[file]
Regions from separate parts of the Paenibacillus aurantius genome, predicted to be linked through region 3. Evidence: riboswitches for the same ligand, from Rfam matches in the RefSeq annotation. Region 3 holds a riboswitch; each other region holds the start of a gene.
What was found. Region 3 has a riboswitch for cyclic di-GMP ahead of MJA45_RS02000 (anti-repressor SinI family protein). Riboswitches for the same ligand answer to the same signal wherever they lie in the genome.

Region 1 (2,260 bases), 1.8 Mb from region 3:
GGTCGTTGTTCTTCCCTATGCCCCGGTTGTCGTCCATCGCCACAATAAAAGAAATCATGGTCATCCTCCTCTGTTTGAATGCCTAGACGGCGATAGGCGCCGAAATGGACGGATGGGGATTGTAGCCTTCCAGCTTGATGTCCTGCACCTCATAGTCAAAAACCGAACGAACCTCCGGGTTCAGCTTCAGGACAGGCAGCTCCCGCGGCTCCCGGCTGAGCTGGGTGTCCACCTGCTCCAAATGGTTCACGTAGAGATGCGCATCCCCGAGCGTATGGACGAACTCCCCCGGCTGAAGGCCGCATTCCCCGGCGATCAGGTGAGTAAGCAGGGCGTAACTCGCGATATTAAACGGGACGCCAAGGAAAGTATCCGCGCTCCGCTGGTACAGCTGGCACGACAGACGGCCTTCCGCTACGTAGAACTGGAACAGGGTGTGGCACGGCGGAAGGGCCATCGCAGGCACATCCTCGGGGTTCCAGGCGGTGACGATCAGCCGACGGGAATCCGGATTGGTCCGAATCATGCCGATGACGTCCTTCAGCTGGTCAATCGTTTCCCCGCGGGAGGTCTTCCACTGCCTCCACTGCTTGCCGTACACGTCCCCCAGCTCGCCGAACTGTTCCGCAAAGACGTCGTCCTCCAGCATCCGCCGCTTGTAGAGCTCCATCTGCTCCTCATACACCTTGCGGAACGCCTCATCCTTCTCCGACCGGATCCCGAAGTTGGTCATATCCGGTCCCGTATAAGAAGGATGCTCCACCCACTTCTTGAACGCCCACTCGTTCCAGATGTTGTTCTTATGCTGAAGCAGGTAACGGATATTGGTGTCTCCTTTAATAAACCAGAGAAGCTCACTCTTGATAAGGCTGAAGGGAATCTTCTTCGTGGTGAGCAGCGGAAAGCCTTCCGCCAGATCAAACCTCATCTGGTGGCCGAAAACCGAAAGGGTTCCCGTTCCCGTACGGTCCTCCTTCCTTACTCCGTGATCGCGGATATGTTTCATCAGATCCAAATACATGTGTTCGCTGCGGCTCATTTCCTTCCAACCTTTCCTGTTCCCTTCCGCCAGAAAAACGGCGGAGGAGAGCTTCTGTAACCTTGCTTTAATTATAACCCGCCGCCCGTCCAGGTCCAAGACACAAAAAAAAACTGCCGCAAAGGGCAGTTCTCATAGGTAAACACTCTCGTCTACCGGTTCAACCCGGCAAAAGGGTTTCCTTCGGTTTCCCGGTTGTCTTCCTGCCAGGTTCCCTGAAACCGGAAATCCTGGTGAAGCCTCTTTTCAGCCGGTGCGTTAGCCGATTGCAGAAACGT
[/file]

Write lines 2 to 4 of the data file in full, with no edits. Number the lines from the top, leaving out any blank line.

What was found. Region 3 has a riboswitch for cyclic di-GMP ahead of MJA45_RS02000 (anti-repressor SinI family protein). Riboswitches for the same ligand answer to the same signal wherever they lie in the genome.

Region 1 (2,260 bases), 1.8 Mb from region 3:
GGTCGTTGTTCTTCCCTATGCCCCGGTTGTCGTCCATCGCCACAATAAAAGAAATCATGGTCATCCTCCTCTGTTTGAATGCCTAGACGGCGATAGGCGCCGAAATGGACGGATGGGGATTGTAGCCTTCCAGCTTGATGTCCTGCACCTCATAGTCAAAAACCGAACGAACCTCCGGGTTCAGCTTCAGGACAGGCAGCTCCCGCGGCTCCCGGCTGAGCTGGGTGTCCACCTGCTCCAAATGGTTCACGTAGAGATGCGCATCCCCGAGCGTATGGACGAACTCCCCCGGCTGAAGGCCGCATTCCCCGGCGATCAGGTGAGTAAGCAGGGCGTAACTCGCGATATTAAACGGGACGCCAAGGAAAGTATCCGCGCTCCGCTGGTACAGCTGGCACGACAGACGGCCTTCCGCTACGTAGAACTGGAACAGGGTGTGGCACGGCGGAAGGGCCATCGCAGGCACATCCTCGGGGTTCCAGGCGGTGACGATCAGCCGACGGGAATCCGGATTGGTCCGAATCATGCCGATGACGTCCTTCAGCTGGTCAATCGTTTCCCCGCGGGAGGTCTTCCACTGCCTCCACTGCTTGCCGTACACGTCCCCCAGCTCGCCGAACTGTTCCGCAAAGACGTCGTCCTCCAGCATCCGCCGCTTGTAGAGCTCCATCTGCTCCTCATACACCTTGCGGAACGCCTCATCCTTCTCCGACCGGATCCCGAAGTTGGTCATATCCGGTCCCGTATAAGAAGGATGCTCCACCCACTTCTTGAACGCCCACTCGTTCCAGATGTTGTTCTTATGCTGAAGCAGGTAACGGATATTGGTGTCTCCTTTAATAAACCAGAGAAGCTCACTCTTGATAAGGCTGAAGGGAATCTTCTTCGTGGTGAGCAGCGGAAAGCCTTCCGCCAGATCAAACCTCATCTGGTGGCCGAAAACCGAAAGGGTTCCCGTTCCCGTACGGTCCTCCTTCCTTACTCCGTGATCGCGGATATGTTTCATCAGATCCAAATACATGTGTTCGCTGCGGCTCATTTCCTTCCAACCTTTCCTGTTCCCTTCCGCCAGAAAAACGGCGGAGGAGAGCTTCTGTAACCTTGCTTTAATTATAACCCGCCGCCCGTCCAGGTCCAAGACACAAAAAAAAACTGCCGCAAAGGGCAGTTCTCATAGGTAAACACTCTCGTCTACCGGTTCAACCCGGCAAAAGGGTTTCCTTCGGTTTCCCGGTTGTCTTCCTGCCAGGTTCCCTGAAACCGGAAATCCTGGTGAAGCCTCTTTTCAGCCGGTGCGTTAGCCGATTGCAGAAACGT